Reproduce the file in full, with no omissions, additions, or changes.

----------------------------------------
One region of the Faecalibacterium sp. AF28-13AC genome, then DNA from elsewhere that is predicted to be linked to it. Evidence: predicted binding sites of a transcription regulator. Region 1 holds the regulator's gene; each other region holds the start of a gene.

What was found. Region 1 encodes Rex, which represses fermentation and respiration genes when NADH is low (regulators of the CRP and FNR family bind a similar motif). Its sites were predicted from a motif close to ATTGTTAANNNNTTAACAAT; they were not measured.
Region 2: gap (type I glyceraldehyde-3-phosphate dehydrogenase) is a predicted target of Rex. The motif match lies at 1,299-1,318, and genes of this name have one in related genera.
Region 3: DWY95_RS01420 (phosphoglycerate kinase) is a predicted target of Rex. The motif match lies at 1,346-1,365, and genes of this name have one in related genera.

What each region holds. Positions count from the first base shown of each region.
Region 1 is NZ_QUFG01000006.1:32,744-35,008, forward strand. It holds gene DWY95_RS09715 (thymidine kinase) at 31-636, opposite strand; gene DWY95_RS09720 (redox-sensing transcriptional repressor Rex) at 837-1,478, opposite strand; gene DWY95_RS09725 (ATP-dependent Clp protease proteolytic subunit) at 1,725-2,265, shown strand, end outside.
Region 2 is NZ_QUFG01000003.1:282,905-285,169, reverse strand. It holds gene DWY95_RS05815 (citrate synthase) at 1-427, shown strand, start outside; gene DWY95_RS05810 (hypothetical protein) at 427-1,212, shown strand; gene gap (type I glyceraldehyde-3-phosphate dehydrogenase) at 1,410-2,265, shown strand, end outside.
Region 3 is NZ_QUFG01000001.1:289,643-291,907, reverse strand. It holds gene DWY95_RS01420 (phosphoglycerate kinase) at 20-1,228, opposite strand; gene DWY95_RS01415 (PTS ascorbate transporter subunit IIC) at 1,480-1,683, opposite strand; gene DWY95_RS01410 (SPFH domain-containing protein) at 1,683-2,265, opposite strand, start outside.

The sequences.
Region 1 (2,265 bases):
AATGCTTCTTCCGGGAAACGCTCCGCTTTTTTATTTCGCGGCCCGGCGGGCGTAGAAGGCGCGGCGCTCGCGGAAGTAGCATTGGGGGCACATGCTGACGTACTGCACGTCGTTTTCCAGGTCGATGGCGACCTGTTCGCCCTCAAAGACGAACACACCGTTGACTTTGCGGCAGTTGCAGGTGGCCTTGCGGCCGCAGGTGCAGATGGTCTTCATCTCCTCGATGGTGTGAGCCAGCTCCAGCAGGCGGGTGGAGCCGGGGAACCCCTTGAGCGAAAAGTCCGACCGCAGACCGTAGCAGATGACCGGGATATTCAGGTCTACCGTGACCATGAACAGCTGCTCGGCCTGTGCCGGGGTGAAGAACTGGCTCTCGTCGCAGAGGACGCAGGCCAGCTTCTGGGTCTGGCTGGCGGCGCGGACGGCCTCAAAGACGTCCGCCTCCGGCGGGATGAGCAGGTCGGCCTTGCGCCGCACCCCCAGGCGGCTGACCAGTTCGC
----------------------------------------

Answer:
One region of the Faecalibacterium sp. AF28-13AC genome, then DNA from elsewhere that is predicted to be linked to it. Evidence: predicted binding sites of a transcription regulator. Region 1 holds the regulator's gene; each other region holds the start of a gene.

What was found. Region 1 encodes Rex, which represses fermentation and respiration genes when NADH is low (regulators of the CRP and FNR family bind a similar motif). Its sites were predicted from a motif close to ATTGTTAANNNNTTAACAAT; they were not measured.
Region 2: gap (type I glyceraldehyde-3-phosphate dehydrogenase) is a predicted target of Rex. The motif match lies at 1,299-1,318, and genes of this name have one in related genera.
Region 3: DWY95_RS01420 (phosphoglycerate kinase) is a predicted target of Rex. The motif match lies at 1,346-1,365, and genes of this name have one in related genera.

What each region holds. Positions count from the first base shown of each region.
Region 1 is NZ_QUFG01000006.1:32,744-35,008, forward strand. It holds gene DWY95_RS09715 (thymidine kinase) at 31-636, opposite strand; gene DWY95_RS09720 (redox-sensing transcriptional repressor Rex) at 837-1,478, opposite strand; gene DWY95_RS09725 (ATP-dependent Clp protease proteolytic subunit) at 1,725-2,265, shown strand, end outside.
Region 2 is NZ_QUFG01000003.1:282,905-285,169, reverse strand. It holds gene DWY95_RS05815 (citrate synthase) at 1-427, shown strand, start outside; gene DWY95_RS05810 (hypothetical protein) at 427-1,212, shown strand; gene gap (type I glyceraldehyde-3-phosphate dehydrogenase) at 1,410-2,265, shown strand, end outside.
Region 3 is NZ_QUFG01000001.1:289,643-291,907, reverse strand. It holds gene DWY95_RS01420 (phosphoglycerate kinase) at 20-1,228, opposite strand; gene DWY95_RS01415 (PTS ascorbate transporter subunit IIC) at 1,480-1,683, opposite strand; gene DWY95_RS01410 (SPFH domain-containing protein) at 1,683-2,265, opposite strand, start outside.

The sequences.
Region 1 (2,265 bases):
AATGCTTCTTCCGGGAAACGCTCCGCTTTTTTATTTCGCGGCCCGGCGGGCGTAGAAGGCGCGGCGCTCGCGGAAGTAGCATTGGGGGCACATGCTGACGTACTGCACGTCGTTTTCCAGGTCGATGGCGACCTGTTCGCCCTCAAAGACGAACACACCGTTGACTTTGCGGCAGTTGCAGGTGGCCTTGCGGCCGCAGGTGCAGATGGTCTTCATCTCCTCGATGGTGTGAGCCAGCTCCAGCAGGCGGGTGGAGCCGGGGAACCCCTTGAGCGAAAAGTCCGACCGCAGACCGTAGCAGATGACCGGGATATTCAGGTCTACCGTGACCATGAACAGCTGCTCGGCCTGTGCCGGGGTGAAGAACTGGCTCTCGTCGCAGAGGACGCAGGCCAGCTTCTGGGTCTGGCTGGCGGCGCGGACGGCCTCAAAGACGTCCGCCTCCGGCGGGATGAGCAGGTCGGCCTTGCGCCGCACCCCCAGGCGGCTGACCAGTTCGC